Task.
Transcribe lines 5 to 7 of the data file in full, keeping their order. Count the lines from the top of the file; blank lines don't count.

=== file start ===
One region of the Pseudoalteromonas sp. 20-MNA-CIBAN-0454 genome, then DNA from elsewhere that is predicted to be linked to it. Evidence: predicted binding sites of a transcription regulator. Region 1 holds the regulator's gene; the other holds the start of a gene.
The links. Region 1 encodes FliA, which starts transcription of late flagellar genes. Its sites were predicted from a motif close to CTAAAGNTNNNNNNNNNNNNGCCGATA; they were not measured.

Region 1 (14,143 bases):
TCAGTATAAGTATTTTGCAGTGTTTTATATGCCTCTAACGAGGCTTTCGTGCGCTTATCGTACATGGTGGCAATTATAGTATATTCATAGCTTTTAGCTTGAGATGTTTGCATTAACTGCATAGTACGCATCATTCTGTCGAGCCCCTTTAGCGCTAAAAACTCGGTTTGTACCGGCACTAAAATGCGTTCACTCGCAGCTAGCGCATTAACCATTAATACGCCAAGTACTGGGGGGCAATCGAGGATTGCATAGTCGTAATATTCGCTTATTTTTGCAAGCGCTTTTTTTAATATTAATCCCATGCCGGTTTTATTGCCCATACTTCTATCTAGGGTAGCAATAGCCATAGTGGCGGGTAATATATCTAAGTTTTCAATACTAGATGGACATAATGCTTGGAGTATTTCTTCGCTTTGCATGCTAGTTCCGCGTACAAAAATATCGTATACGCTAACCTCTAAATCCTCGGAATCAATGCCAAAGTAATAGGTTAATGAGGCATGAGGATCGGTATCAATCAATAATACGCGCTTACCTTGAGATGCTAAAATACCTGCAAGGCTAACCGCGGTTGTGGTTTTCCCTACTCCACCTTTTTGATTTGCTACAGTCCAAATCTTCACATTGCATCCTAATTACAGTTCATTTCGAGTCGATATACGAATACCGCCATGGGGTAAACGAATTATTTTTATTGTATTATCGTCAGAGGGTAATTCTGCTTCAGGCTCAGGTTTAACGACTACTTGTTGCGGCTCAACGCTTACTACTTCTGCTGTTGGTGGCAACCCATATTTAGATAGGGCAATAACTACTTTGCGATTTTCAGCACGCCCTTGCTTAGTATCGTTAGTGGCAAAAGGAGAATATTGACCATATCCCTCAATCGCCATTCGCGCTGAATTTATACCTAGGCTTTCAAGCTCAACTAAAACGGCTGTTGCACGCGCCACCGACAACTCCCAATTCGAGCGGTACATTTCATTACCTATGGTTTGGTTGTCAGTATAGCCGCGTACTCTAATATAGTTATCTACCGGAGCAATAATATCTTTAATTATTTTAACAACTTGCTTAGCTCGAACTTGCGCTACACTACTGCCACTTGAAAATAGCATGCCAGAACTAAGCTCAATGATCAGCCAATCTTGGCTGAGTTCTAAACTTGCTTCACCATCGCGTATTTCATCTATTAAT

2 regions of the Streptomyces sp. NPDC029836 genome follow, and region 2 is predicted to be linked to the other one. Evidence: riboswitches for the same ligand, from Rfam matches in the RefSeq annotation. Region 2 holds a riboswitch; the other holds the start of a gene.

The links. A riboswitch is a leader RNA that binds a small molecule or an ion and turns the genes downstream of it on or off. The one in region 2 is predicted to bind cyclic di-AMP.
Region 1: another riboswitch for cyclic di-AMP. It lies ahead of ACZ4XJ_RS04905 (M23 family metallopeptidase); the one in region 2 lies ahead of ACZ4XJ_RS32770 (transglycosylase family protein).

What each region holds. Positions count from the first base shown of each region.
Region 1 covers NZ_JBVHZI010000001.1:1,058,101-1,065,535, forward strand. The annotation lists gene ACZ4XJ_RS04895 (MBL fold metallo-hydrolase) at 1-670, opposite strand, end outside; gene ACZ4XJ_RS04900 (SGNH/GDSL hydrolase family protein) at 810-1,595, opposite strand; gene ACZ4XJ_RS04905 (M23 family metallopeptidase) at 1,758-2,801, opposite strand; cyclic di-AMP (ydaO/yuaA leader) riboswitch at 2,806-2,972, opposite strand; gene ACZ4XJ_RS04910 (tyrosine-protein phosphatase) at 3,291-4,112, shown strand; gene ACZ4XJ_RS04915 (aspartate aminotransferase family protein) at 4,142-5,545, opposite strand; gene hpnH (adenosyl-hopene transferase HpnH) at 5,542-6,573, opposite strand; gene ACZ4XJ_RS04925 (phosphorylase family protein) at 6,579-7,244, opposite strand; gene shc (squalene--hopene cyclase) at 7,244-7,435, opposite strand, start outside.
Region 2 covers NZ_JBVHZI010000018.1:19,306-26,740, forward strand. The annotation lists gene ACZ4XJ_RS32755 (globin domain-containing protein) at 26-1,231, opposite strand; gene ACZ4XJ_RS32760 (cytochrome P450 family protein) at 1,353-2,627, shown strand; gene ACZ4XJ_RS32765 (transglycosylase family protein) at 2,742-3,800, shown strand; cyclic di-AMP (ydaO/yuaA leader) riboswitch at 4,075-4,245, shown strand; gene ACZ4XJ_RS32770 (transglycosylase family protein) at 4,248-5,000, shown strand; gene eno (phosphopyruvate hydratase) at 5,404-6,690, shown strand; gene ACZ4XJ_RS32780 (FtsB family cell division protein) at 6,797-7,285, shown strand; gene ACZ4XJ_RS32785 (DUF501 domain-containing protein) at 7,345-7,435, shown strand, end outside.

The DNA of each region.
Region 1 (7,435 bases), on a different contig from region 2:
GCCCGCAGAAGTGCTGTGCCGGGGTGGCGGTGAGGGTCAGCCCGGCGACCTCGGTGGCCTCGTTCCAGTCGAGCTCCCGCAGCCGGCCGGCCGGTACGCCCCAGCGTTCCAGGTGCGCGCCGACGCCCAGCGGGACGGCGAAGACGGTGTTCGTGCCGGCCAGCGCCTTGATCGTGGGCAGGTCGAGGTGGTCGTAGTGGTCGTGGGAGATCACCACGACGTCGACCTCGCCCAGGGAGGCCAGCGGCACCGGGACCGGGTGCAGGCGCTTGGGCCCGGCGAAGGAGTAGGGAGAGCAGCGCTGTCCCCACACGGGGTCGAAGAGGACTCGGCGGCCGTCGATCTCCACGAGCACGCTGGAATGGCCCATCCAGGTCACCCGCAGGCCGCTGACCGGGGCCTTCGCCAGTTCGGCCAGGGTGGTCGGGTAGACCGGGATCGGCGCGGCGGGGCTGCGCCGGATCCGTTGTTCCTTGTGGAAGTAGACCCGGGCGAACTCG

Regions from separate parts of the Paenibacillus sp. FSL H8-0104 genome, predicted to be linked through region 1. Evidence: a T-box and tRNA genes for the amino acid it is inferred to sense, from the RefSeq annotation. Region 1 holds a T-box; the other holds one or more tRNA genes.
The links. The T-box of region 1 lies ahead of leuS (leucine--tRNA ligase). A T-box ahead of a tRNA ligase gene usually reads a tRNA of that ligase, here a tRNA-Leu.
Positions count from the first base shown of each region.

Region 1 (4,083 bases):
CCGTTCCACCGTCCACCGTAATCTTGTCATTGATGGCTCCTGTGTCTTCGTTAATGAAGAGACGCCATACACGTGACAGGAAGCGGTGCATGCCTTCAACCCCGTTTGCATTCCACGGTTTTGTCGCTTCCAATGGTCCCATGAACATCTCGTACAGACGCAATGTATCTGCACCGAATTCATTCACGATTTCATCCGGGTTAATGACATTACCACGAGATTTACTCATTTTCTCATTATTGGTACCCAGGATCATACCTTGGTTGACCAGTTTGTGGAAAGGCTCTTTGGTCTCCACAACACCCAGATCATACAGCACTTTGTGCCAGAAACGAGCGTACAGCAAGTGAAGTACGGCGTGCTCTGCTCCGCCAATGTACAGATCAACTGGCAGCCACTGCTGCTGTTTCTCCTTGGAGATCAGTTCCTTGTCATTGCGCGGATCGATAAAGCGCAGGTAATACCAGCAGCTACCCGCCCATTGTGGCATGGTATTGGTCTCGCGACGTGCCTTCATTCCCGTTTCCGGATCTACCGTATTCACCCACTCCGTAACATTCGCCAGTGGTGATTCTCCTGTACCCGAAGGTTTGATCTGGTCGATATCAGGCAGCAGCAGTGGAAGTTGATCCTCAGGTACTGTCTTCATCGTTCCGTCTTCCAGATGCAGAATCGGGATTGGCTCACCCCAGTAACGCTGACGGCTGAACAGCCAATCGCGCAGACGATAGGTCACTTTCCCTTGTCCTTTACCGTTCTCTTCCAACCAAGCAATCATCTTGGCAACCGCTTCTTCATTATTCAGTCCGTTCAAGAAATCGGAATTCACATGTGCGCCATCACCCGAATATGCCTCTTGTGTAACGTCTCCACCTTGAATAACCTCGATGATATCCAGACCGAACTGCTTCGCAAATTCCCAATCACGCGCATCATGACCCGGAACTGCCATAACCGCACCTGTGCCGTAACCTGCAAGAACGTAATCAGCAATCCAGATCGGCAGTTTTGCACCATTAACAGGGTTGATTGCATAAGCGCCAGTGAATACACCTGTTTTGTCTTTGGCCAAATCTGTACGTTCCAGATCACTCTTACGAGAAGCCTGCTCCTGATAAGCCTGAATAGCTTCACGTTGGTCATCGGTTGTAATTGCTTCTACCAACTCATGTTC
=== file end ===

2 regions of the Streptomyces sp. NPDC029836 genome follow, and region 2 is predicted to be linked to the other one. Evidence: riboswitches for the same ligand, from Rfam matches in the RefSeq annotation. Region 2 holds a riboswitch; the other holds the start of a gene.

The links. A riboswitch is a leader RNA that binds a small molecule or an ion and turns the genes downstream of it on or off. The one in region 2 is predicted to bind cyclic di-AMP.
Region 1: another riboswitch for cyclic di-AMP. It lies ahead of ACZ4XJ_RS04905 (M23 family metallopeptidase); the one in region 2 lies ahead of ACZ4XJ_RS32770 (transglycosylase family protein).